On December 7, voters in Taiwan’s two metropolitan cities, Taipei and Kaohsiung, went to the polls to choose their mayors and the members of their respective city councils. Taipei, Taiwan’s largest city and its capital, and Kaohsiung, the country’s largest city in the south and its biggest port, together constitute more than a third of the island nation’s population. This so-called “mid-term election,” then, was no small affair. Regarded by many as a test case for the 2004 presidential election, it was also a bellwether for voters and pundits alike.
Taipei’s incumbent mayor, Ma Ying-jeou, got his job after defeating Chen Shui-bian in 1998. For Chen, this was a blessing in disguise: It freed him to run for president in 2000. Despite that victory, however, he harbored some resentment toward Ma. This certainly would explain why Chen and his aides engaged in several vicious personal attacks on Ma during the campaign. Ma, Chen said, had “Hong Kong foot” [athlete’s foot], meaning that Ma’s loyalty–he was born in Hong Kong, not Taiwan–might lie elsewhere, perhaps with the mainland. Chen’s supporters said worse. Clearly Chen views Ma as his strongest challenger in the 2004 presidential election campaign.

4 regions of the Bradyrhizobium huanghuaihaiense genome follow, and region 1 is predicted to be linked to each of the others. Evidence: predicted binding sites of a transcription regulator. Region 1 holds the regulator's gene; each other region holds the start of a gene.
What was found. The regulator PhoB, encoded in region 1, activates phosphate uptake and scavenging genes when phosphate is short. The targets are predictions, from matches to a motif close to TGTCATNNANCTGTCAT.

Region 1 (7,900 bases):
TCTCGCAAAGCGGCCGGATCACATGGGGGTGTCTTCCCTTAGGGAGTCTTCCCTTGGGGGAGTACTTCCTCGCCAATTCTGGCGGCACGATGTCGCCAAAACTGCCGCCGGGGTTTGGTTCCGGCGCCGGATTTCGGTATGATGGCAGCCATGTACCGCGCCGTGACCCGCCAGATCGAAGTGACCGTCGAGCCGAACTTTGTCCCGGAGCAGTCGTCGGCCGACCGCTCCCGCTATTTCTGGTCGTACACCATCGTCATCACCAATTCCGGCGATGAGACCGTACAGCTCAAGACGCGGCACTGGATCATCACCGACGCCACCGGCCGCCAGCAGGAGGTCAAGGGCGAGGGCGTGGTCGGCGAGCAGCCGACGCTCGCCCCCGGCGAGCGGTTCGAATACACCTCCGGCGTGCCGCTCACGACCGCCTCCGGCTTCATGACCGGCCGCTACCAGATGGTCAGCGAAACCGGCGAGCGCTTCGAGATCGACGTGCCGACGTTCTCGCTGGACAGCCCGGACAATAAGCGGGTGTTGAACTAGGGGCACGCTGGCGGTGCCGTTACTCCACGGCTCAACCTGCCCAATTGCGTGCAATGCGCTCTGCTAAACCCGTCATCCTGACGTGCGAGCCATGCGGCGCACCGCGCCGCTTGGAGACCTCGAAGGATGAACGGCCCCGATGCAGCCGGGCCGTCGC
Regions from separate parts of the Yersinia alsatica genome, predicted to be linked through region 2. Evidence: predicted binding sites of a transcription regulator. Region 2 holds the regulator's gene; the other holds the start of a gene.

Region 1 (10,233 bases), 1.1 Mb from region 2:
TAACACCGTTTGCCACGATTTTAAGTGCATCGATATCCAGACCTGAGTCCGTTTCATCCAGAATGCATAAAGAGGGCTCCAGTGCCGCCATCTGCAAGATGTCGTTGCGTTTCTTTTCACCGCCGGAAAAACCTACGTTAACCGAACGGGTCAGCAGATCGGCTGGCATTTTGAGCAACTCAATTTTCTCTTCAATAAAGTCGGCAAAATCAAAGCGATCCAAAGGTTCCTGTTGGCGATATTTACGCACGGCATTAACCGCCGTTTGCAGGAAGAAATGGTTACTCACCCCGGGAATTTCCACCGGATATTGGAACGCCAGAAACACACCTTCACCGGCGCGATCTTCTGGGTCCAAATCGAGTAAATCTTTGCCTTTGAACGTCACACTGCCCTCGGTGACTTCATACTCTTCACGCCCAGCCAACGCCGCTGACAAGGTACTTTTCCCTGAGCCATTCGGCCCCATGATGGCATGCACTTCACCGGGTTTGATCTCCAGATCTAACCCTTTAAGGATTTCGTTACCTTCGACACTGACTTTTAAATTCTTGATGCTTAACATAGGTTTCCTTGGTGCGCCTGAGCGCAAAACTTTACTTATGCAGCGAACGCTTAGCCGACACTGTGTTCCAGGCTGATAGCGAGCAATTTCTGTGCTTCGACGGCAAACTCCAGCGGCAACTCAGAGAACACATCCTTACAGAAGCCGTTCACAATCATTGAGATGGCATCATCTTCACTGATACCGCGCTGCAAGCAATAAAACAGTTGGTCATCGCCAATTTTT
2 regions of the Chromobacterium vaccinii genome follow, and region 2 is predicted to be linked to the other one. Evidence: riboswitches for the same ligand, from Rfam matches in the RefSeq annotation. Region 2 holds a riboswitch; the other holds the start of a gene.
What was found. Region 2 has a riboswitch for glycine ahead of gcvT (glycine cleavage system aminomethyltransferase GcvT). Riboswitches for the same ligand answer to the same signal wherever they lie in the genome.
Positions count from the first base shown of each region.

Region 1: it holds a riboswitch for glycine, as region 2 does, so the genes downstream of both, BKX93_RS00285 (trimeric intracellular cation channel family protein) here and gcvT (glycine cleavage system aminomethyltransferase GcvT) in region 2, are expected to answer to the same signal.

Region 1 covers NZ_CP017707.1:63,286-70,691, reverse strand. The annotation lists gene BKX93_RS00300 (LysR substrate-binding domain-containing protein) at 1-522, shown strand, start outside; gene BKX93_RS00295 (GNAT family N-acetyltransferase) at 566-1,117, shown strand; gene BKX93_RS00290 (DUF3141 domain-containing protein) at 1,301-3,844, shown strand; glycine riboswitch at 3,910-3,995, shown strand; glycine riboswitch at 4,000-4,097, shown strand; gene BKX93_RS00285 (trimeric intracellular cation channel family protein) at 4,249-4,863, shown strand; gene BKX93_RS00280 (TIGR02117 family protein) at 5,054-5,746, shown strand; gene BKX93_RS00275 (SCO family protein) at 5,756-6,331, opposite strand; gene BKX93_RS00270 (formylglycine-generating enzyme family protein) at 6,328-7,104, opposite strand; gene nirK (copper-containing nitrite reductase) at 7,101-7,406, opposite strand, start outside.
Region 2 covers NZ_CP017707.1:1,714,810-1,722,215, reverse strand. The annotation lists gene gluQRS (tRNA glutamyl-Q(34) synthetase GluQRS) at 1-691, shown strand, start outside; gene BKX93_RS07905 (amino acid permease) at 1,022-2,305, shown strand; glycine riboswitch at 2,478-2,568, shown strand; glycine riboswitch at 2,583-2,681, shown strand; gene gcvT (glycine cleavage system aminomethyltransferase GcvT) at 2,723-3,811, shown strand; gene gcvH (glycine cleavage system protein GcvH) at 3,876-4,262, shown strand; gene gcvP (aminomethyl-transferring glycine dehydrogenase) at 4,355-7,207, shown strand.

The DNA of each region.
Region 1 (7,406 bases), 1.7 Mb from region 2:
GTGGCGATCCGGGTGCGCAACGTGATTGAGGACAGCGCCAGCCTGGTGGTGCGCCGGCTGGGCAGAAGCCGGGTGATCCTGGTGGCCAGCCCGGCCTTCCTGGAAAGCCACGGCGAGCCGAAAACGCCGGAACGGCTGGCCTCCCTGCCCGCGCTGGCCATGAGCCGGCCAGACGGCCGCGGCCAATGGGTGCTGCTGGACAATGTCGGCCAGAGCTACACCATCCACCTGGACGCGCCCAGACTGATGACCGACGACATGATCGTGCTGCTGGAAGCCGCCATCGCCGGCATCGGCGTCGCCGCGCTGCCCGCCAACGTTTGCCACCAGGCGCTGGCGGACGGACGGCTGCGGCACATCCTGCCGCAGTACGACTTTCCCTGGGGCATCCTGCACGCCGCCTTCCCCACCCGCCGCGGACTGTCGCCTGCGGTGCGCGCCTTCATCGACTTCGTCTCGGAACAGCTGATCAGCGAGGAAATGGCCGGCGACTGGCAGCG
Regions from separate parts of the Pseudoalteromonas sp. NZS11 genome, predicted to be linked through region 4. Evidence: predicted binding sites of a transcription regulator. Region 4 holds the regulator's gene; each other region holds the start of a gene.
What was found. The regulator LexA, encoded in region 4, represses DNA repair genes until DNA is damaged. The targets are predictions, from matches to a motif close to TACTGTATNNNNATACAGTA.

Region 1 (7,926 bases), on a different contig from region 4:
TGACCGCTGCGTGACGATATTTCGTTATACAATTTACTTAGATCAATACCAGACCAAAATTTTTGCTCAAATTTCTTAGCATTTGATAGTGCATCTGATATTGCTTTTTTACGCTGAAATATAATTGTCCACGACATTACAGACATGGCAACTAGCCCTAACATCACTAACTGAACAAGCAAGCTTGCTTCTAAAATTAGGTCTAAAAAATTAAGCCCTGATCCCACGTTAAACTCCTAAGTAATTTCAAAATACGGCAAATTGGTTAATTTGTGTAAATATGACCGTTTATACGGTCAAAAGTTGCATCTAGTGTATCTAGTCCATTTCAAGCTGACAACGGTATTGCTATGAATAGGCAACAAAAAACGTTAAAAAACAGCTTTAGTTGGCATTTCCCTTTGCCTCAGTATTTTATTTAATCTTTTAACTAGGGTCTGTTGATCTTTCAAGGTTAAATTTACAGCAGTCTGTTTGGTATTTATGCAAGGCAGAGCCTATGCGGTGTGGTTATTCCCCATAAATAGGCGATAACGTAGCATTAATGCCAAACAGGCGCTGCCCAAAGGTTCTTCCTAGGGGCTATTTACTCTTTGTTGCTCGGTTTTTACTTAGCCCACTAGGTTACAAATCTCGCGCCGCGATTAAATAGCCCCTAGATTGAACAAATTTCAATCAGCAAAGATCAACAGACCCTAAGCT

Some pundits, however, suggest that Chen didn’t want his own party’s candidate, Lee Ying-yuan, to win. Ma’s victory would make it impossible for Ma to run against Chen in the March 2004 presidential race without breaking a promise that he would serve out his four-year term. What Chen wanted was a close election that would embarrass Ma but not remove him from office. But he didn’t get it.
In Kaohsiung, incumbent Frank Hsieh of the ruling DPP won, but only barely, and amidst allegations of corruption. Observers note that a slim margin in a DPP stronghold with the advantage of incumbency is an ominous victory.
A LOOK AHEAD